One of the things that is so striking about the current revival of interest in Reformation theology, broadly conceived, is the absence of perhaps the most glorious contribution of Martin Luther to theological discourse: the notion of the theologian of the cross. . . .

At the heart of this new theology was the notion that God reveals himself under his opposite; or, to express this another way, God achieves his intended purposes by doing the exact opposite of that which humans might expect. The supreme example of this is the cross itself: God triumphs over sin and evil by allowing sin and evil to triumph (apparently) over him. His real strength is demonstrated through apparent weakness. This was the way a theologian of the cross thought about God.

The opposite to this was the theologian of glory. In simple terms, the theologian of glory assumed that there was basic continuity between the way the world is and the way God is: if strength is demonstrated through raw power on earth, then God’s strength must be the same, only extended to infinity. To such a theologian, the cross is simply foolishness, a piece of nonsense.

Now, some will respond: But the theology of the cross has not been forgotten; it is often talked about and discussed and even preached. But here’s the rub: in the Heidelberg Disputation Luther actually refers not to a theology of the cross but to theologians of the cross, underscoring the idea that he is not talking about some abstract theological technique or process but rather a personal, existential, real way that real flesh-and-blood theologians thought about, and related to, God. A person’s theology, whether true or false, good or bad, is inseparable from the individual’s personal faith.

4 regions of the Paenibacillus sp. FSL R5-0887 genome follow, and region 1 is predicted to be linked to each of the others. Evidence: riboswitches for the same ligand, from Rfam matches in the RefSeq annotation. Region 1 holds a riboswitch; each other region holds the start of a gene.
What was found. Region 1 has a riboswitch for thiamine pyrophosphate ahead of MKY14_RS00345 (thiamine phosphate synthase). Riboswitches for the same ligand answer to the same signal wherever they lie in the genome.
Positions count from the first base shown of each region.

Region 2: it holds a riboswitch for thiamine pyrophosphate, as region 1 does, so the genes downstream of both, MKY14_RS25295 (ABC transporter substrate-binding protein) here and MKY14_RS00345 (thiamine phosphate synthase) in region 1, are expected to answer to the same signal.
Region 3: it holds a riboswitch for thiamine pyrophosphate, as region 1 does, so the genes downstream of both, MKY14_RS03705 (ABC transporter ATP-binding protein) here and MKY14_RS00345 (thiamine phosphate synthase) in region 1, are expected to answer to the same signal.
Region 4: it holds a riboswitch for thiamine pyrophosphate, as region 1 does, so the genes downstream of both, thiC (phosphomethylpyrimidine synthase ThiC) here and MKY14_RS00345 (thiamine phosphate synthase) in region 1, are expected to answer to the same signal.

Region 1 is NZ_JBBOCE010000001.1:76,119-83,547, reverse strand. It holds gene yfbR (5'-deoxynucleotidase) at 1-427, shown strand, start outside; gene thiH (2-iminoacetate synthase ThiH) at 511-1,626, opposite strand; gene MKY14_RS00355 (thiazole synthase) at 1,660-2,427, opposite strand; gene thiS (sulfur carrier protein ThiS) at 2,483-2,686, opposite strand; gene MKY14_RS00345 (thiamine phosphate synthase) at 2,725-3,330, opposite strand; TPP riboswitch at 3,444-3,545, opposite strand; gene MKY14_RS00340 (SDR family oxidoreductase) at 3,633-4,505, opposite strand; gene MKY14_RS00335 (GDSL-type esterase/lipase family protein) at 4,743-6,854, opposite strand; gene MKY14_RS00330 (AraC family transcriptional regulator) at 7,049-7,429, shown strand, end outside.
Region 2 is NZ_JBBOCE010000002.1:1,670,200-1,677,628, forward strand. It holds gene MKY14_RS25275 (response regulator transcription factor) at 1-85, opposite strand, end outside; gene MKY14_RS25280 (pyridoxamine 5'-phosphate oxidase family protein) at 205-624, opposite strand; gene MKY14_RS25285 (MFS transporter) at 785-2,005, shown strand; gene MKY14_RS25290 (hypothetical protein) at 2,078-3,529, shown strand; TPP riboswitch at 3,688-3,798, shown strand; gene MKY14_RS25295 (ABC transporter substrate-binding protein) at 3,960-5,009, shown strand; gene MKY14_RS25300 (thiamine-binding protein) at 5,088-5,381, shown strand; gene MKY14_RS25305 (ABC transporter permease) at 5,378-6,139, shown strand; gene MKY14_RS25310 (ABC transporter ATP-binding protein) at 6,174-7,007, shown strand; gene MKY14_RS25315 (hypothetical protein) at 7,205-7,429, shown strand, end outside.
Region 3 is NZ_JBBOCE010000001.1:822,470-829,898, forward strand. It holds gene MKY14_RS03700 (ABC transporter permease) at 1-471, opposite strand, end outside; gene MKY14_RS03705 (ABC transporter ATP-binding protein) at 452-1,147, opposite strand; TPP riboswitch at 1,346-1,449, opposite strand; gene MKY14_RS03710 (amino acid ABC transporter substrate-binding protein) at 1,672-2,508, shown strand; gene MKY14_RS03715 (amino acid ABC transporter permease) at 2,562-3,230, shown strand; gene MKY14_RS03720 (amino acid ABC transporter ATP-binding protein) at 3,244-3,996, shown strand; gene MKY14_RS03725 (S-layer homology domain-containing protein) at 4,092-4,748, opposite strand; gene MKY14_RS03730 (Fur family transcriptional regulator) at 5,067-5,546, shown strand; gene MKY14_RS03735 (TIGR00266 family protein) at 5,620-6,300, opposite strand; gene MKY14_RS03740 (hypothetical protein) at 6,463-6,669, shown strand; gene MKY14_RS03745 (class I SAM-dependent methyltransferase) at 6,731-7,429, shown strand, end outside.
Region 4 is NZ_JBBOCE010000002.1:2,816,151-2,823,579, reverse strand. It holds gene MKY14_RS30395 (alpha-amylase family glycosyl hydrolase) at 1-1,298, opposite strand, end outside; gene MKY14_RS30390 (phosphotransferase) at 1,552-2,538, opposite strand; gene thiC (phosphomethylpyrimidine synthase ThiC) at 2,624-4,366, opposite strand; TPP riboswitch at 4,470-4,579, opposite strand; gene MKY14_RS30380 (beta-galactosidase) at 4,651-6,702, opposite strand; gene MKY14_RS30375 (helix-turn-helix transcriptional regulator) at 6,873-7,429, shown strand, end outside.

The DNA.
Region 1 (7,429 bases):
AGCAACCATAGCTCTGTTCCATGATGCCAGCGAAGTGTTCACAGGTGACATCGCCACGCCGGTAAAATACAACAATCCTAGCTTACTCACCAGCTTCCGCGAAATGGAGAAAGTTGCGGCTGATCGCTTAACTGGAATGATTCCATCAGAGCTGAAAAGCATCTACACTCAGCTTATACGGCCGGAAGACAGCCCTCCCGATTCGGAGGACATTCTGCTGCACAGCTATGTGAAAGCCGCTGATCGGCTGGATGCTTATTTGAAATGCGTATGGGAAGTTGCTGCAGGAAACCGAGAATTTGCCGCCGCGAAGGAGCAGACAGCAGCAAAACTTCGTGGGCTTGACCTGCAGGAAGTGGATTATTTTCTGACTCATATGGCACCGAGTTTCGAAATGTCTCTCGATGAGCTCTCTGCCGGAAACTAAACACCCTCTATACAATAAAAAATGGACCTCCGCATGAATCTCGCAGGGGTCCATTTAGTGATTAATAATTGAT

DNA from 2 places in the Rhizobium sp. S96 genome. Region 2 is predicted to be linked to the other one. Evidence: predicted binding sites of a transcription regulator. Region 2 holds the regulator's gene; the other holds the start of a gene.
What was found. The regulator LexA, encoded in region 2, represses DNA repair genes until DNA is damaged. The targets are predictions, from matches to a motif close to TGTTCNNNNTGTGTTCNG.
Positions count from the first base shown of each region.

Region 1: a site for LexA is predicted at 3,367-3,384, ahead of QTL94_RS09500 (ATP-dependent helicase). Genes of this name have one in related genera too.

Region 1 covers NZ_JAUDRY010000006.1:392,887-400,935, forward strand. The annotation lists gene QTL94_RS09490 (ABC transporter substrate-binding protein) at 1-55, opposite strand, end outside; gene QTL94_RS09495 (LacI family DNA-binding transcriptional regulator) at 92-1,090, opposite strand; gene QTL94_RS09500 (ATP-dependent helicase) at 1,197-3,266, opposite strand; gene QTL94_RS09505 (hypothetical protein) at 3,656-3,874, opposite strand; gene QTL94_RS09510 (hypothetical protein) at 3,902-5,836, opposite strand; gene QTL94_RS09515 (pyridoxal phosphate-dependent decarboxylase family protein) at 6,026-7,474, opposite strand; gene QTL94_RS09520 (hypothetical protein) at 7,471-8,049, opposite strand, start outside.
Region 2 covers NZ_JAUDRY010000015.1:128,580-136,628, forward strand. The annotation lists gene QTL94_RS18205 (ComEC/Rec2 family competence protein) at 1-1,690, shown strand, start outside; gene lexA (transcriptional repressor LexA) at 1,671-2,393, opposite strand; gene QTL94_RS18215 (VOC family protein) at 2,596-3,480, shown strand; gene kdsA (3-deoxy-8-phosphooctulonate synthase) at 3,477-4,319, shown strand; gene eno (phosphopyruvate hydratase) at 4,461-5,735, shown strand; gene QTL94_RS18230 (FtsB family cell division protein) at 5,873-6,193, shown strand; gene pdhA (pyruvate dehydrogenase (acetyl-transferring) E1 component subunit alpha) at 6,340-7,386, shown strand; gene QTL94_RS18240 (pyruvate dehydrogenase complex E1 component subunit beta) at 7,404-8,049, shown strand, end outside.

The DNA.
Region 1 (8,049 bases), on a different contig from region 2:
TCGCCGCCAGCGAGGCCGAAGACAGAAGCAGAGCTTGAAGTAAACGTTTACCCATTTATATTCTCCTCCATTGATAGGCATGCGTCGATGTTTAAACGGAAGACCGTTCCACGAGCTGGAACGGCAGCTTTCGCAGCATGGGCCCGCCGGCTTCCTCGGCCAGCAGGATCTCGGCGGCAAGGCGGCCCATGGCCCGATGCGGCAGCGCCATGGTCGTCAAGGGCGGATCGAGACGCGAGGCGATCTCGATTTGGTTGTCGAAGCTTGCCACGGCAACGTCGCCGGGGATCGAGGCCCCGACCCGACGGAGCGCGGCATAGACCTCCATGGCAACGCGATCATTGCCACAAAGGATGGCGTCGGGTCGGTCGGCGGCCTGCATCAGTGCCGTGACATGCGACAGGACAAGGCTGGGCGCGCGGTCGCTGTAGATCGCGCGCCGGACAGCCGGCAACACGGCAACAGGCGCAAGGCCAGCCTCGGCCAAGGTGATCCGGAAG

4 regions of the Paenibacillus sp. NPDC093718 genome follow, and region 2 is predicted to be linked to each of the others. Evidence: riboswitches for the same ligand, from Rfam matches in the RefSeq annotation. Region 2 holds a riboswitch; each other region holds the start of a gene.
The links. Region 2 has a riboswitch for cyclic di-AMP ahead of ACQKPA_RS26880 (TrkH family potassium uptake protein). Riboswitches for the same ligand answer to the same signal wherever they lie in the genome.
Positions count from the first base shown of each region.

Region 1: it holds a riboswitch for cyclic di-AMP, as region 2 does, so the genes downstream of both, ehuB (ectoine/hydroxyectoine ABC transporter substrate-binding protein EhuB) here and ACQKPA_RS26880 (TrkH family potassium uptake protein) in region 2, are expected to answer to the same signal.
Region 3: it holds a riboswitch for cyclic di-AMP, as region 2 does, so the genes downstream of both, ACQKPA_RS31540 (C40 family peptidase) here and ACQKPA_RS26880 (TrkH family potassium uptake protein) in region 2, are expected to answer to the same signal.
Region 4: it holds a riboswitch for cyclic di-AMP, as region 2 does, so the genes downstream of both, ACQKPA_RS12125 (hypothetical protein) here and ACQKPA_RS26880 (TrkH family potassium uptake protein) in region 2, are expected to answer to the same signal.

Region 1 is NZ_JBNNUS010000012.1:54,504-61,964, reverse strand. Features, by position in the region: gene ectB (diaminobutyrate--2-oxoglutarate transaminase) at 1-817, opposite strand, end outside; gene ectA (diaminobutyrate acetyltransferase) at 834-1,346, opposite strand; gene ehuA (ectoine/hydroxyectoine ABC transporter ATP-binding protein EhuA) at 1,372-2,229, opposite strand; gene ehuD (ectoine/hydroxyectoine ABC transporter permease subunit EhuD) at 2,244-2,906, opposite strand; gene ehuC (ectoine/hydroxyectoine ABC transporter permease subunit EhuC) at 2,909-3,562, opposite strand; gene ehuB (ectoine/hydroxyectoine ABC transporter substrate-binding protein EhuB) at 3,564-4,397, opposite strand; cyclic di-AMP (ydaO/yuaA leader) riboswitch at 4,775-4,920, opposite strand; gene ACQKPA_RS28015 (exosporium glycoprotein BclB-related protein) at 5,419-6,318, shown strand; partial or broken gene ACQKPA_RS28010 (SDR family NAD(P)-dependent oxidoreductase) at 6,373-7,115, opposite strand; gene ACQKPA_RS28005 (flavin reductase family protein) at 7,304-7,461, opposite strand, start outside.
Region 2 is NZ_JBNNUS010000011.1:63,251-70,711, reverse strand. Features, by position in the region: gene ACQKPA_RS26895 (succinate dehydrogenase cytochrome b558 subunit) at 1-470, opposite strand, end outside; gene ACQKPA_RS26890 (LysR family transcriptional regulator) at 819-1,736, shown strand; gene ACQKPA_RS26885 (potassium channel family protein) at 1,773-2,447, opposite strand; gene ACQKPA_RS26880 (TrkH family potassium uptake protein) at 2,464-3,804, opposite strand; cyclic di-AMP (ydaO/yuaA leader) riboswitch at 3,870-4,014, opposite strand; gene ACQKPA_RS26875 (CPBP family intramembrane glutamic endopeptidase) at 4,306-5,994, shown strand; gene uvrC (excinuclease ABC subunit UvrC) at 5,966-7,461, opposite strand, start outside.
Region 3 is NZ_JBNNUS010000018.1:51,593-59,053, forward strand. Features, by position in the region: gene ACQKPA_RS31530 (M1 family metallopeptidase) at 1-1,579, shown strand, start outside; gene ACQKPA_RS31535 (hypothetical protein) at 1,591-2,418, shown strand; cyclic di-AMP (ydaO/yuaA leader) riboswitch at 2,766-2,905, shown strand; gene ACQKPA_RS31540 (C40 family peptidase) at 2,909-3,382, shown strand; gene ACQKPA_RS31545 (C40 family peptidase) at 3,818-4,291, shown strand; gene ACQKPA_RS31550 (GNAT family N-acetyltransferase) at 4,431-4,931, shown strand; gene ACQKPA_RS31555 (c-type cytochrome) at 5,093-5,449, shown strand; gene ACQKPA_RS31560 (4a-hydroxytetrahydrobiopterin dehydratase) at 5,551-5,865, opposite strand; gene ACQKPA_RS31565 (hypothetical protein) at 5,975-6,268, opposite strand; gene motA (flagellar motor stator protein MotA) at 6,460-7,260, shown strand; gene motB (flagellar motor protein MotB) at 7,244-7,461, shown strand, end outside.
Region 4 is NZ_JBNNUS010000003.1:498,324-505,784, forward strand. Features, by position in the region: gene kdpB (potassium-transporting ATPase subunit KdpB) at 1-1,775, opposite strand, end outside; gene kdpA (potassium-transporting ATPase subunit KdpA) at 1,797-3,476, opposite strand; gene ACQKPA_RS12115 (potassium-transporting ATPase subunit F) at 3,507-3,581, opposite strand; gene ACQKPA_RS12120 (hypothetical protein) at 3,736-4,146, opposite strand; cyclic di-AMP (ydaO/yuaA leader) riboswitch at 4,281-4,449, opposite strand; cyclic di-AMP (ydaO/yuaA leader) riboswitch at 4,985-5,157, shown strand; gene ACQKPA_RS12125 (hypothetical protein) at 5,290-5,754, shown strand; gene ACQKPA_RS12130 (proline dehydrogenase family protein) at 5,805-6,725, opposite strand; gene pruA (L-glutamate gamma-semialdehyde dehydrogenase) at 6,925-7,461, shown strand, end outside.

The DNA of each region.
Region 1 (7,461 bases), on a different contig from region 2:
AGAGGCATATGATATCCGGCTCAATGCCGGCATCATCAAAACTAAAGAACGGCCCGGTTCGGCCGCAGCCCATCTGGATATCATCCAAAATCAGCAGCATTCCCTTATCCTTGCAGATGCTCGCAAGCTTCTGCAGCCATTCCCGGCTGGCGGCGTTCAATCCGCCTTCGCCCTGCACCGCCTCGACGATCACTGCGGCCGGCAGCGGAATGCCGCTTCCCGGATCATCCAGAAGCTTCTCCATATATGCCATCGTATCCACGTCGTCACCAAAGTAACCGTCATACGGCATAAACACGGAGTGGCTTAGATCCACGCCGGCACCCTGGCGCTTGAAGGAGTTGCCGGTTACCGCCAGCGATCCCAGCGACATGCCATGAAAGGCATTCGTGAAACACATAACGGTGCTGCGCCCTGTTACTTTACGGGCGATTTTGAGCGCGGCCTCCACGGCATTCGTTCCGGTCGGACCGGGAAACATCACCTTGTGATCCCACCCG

At this Reformation season, we should not reduce the insights of Luther simply to justification by grace through faith. In fact, this insight is itself inseparable from the notion of that of the theologians of the cross. Sad to say, it is often hard to discern where these theologians of the cross are to be found. Yes, many talk about the cross, but the cultural norms of many churches seem no different to the cultural norms of — well, the culture. They often indicate an attitude to power and influence that sees these things as directly related to size, market share, consumerist packaging, aesthetics, youth culture, media appearances, swagger and the all-round noise and pyrotechnics we associate with modern cinema rather than New Testament Christianity. These are surely more akin to what Luther would have regarded as symptomatic of the presence and influence of theologians of glory rather than the cross. An abstract theology of the cross can quite easily be packaged and marketed by a theologian of glory. And this is not to point the finger at `them’: in fact, if we are honest, most if not all of us feel the attraction of being theologians of glory. Not surprising, given that being a theologian of glory is the default position for fallen human nature.

The way to move from being a theologian of glory to a theologian of the cross is not an easy one, not simply a question of mastering techniques, reading books or learning a new vocabulary. It is repentance.

via The Forgotten Insight – Reformation21 Blog.

What are some other applications?  If there is no “basic continuity between the way the world is and the way God is,” what happens to natural law?  natural theology?  How would this factor into various theological controversies today?